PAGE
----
Atlanta is in the process of bidding to host part of the 2026 FIFA World Cup.
In 2026, the FIFA World Cup is coming to the United States, Mexico, and Canada. Twenty-three cities across North America were submitted as a part of the successful 2026 United Bid, but likely only 16 cities – 10 in the United States, three in Canada, and three in Mexico – will be selected by FIFA as Official Host Cities.
“Atlanta offers the best that any city can offer—rich culture and diversity, support of human rights issues and a history of successfully hosting national and international events – which makes the city a natural place to host the FIFA World Cup,” said Atlanta Mayor Keisha Lance Bottoms.
Atlanta is no stranger to hosting large-scale sporting events. In addition to hosting the historic 1996 Olympic Games, the city has hosted three Super Bowl games, four NCAA Men’s Final Four tournaments and 24 consecutive Southeastern Conference football championship games.
As part of the overall venue selection process being carried out by FIFA and U.S. Soccer, the candidate host cities have been tasked with conducting a thorough stakeholder engagement exercise to examine the human rights-related risks and opportunities posed for the city of Atlanta in hosting the 2026 FIFA World Cup.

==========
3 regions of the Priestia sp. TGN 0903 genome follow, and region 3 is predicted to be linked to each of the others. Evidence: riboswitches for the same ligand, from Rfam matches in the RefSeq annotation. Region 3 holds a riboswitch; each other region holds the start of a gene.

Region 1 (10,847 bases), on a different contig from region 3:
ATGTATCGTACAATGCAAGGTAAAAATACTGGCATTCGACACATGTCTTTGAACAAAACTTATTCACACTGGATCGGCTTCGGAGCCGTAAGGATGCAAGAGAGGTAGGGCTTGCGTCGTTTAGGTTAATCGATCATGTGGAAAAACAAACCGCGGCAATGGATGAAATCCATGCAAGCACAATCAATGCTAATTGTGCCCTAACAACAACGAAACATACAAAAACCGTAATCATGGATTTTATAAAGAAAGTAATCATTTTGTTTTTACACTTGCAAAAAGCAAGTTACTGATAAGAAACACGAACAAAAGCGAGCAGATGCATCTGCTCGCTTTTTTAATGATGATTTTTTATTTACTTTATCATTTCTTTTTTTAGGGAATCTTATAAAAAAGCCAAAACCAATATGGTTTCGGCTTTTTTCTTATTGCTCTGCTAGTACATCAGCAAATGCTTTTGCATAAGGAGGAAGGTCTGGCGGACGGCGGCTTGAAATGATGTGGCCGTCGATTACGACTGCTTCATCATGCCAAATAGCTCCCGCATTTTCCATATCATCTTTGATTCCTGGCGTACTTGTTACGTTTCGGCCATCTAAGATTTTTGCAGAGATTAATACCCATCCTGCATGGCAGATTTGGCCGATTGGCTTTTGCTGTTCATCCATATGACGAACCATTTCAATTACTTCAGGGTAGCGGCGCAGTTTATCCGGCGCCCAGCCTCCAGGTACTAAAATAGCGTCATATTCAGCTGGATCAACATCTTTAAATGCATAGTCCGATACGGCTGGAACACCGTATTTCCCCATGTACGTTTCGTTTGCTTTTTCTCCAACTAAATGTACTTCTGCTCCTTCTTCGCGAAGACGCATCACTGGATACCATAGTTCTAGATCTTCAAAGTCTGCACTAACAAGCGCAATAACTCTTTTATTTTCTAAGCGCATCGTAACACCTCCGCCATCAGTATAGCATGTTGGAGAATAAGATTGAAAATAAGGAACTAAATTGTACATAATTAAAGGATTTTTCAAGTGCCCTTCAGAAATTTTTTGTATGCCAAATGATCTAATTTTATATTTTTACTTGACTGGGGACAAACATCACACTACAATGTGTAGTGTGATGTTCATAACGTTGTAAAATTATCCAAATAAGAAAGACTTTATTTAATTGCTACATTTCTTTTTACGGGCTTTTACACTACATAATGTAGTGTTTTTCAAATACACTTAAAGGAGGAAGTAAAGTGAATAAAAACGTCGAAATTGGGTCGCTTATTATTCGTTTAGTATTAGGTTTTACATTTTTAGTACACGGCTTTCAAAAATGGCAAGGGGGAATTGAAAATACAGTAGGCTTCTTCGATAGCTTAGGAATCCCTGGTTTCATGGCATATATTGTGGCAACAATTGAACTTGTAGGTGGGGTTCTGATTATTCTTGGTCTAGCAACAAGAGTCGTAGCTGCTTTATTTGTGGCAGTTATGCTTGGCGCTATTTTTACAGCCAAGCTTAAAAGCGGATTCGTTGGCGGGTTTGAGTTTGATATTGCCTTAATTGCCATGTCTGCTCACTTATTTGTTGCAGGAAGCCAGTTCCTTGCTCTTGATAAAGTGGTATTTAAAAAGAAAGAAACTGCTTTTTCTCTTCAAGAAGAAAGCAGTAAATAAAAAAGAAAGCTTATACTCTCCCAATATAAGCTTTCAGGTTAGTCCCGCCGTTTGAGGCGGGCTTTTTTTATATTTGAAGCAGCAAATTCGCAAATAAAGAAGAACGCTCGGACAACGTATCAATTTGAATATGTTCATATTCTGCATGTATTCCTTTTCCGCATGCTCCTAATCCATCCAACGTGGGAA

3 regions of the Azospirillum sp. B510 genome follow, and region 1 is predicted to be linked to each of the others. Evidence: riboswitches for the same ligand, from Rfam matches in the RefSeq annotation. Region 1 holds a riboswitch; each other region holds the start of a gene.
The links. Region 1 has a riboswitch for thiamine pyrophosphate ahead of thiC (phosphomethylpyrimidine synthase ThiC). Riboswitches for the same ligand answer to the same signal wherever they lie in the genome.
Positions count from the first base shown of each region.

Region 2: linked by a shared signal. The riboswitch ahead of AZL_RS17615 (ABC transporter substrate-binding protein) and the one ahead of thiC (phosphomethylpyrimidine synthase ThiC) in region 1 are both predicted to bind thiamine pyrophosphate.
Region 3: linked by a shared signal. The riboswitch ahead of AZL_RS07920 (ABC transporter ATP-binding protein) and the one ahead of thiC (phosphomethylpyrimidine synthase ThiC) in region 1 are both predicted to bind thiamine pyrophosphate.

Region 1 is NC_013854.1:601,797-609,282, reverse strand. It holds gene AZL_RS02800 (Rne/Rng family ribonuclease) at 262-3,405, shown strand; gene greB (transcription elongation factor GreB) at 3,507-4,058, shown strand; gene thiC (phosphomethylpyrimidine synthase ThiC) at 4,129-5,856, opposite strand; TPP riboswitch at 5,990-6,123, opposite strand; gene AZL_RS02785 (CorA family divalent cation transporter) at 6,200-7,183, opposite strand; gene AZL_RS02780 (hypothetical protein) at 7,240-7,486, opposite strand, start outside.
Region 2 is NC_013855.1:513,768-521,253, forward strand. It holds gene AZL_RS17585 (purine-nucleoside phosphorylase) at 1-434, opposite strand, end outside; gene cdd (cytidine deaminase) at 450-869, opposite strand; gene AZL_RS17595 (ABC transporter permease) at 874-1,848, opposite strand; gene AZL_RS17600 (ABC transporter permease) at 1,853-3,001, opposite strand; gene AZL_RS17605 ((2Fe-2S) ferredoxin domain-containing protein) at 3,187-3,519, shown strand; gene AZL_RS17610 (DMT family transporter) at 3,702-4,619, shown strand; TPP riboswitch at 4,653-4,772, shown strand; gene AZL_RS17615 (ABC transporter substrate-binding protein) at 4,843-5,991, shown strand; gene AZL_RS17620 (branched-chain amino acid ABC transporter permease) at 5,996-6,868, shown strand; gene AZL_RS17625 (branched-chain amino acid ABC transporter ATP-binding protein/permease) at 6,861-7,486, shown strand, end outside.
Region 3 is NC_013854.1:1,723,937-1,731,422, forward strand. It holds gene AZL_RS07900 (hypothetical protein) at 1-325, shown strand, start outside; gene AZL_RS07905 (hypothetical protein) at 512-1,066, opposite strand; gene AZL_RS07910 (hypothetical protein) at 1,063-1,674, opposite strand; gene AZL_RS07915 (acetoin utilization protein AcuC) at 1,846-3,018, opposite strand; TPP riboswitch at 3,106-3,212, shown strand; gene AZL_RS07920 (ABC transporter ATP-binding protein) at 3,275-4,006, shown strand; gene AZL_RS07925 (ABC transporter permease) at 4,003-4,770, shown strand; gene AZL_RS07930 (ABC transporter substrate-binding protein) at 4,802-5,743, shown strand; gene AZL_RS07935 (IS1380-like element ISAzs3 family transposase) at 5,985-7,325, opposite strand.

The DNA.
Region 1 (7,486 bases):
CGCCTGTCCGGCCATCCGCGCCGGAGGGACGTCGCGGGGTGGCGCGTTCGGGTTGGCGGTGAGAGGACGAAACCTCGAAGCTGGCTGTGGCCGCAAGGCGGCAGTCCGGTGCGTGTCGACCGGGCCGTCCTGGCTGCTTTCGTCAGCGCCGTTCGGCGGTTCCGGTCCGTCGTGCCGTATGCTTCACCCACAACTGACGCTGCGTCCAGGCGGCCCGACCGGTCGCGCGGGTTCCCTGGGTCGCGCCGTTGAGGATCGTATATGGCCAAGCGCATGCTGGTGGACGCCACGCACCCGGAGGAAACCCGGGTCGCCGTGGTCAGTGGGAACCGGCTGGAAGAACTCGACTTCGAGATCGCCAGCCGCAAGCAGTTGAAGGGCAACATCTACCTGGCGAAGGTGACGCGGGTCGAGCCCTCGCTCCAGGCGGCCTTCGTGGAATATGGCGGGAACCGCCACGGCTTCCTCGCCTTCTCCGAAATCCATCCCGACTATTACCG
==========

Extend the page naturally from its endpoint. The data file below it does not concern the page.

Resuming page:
The City of Atlanta is working to convene a Human Rights Advisory Council comprised of immigrant community leaders, human trafficking advocates and Atlanta business leaders to discuss the FIFA World Cup initiative. Leaders in racial equity, women’s rights, disability access and more will be represented in this diverse council.
Additionally, the city will host three stakeholder workshops geared toward reviewing and preventing any human rights risks in Atlanta, as well as the legacy of this important work. A preliminary strategy of findings will be presented to FIFA in 2021. If Atlanta is chosen as a host city, this strategy will be executed and built upon in the years leading up to the event in 2026.